2. Look at the final round judges if you're using the contest as a stepping stone. Lee addressed this. Also, the same agents and editors might show up in numerous contests. When I was coordinating, one final round editor said she'd seen too many repeats of the same manuscripts.

As to the electronic entries, I loved them, and as a judge, I found I gave MORE feedback because it was so easy to type my comments.

Anitra Lynn McLeod said...

Hi Terry!

I can echo the score sheet constraints on judges. If they ask that question about the H/H and they don't meet, I have no choice but to score accordingly. That's why I love contests that post the score sheet; that way I can make sure I'm touching on all those points.

Also, my comment about electronic entries was my own personal experience. I found more detailed comments on the score sheet but less on the manuscript. However, I only entered four electronic contests so my sampling is limited. :)

Terry Odell said...

My comment on electronic scoring is totally "my own experience" as a judge.

Another "pet peeve" is contest that say "First chapter Not To Exceed XX pages." I write short chapters. My very first contest, I entered my first chapter -- which was 6 pages long!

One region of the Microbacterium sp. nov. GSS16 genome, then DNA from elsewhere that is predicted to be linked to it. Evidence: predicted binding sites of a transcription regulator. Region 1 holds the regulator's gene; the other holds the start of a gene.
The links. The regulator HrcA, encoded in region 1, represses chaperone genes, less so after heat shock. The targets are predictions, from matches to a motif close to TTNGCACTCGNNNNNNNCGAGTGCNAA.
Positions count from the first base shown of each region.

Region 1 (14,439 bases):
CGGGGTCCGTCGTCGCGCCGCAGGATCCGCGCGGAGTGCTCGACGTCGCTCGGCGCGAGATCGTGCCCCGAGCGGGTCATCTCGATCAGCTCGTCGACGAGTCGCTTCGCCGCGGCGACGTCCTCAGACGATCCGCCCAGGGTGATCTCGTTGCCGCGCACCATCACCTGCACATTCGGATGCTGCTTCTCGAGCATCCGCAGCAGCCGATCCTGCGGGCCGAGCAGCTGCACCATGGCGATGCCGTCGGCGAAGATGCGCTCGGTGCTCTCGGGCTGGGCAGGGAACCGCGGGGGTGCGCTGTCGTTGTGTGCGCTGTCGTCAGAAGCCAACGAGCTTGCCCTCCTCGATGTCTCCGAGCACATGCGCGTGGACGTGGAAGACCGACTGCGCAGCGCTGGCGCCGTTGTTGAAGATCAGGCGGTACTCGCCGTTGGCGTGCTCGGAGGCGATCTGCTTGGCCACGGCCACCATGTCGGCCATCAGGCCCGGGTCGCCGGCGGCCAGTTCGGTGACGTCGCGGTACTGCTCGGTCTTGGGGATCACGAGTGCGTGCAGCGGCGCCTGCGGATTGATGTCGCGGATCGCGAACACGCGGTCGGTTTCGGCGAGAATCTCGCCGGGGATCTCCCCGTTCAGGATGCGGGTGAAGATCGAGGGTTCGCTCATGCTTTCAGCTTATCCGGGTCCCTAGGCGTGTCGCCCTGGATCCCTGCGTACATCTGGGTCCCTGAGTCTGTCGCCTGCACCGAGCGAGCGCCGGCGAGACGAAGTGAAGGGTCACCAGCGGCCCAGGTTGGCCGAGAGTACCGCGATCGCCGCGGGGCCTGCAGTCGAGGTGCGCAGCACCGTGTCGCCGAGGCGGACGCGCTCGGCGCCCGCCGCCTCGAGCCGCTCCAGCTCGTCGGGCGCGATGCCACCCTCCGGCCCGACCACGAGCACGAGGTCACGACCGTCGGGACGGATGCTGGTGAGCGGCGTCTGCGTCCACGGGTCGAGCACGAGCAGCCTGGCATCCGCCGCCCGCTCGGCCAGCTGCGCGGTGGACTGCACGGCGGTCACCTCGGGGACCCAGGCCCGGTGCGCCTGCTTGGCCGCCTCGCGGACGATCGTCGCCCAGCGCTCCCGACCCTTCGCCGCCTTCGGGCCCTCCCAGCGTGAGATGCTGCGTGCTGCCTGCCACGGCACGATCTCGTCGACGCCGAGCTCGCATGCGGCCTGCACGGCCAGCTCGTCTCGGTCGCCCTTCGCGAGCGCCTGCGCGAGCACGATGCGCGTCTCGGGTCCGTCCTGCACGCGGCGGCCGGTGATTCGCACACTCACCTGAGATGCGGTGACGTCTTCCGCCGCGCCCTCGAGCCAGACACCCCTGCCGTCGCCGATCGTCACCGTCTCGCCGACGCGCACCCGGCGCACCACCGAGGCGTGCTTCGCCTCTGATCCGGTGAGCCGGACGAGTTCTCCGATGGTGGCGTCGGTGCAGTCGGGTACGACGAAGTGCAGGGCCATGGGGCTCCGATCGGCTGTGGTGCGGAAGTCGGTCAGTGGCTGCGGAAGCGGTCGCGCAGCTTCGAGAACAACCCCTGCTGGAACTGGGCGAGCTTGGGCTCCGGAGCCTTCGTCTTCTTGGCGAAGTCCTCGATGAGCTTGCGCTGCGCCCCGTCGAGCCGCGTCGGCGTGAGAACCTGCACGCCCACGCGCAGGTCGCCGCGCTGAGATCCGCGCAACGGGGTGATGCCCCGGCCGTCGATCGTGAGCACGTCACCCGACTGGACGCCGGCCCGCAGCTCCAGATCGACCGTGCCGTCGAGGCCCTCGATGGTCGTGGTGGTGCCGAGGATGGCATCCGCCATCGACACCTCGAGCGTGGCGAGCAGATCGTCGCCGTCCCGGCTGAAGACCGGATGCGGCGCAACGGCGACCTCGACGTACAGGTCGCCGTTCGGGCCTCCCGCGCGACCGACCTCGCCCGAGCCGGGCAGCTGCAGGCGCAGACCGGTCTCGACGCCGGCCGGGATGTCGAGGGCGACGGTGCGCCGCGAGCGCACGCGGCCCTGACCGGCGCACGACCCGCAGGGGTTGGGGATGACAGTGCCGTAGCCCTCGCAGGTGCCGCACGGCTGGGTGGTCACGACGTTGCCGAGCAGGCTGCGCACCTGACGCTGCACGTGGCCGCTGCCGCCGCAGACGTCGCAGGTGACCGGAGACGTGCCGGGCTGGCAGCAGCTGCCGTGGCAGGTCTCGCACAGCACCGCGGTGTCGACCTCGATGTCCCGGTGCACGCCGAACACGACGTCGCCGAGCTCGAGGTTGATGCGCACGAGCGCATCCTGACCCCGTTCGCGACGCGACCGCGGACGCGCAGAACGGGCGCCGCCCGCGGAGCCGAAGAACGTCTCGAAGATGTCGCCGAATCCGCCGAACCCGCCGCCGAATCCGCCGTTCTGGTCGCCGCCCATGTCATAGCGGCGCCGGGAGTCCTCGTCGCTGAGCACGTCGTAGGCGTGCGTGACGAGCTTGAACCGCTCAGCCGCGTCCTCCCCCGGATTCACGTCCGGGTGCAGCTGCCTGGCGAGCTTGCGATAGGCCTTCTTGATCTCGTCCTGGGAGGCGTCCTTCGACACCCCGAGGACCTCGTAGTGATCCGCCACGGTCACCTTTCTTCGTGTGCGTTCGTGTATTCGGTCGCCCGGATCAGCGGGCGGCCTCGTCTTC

When we revised our own contest, we made the rules strictly XX page maximum, because we felt that evened the playing field and judges were looking at comparable amounts of text.

Caveat - if you're entering that kind of contest, and you write 'short' you have the option of replacing your own Chapter demarcations with *** breaks. If you're going by page length, it's always smart to end with a page-turner, although as a judge, if the contest rules say 1st 25 pages, then I won't take off points if it ends on a less-than-cliff-hanger note. I do recommend trying to find a good place to end -- and never mid-sentence. You can always send a few pages LESS than the maximum.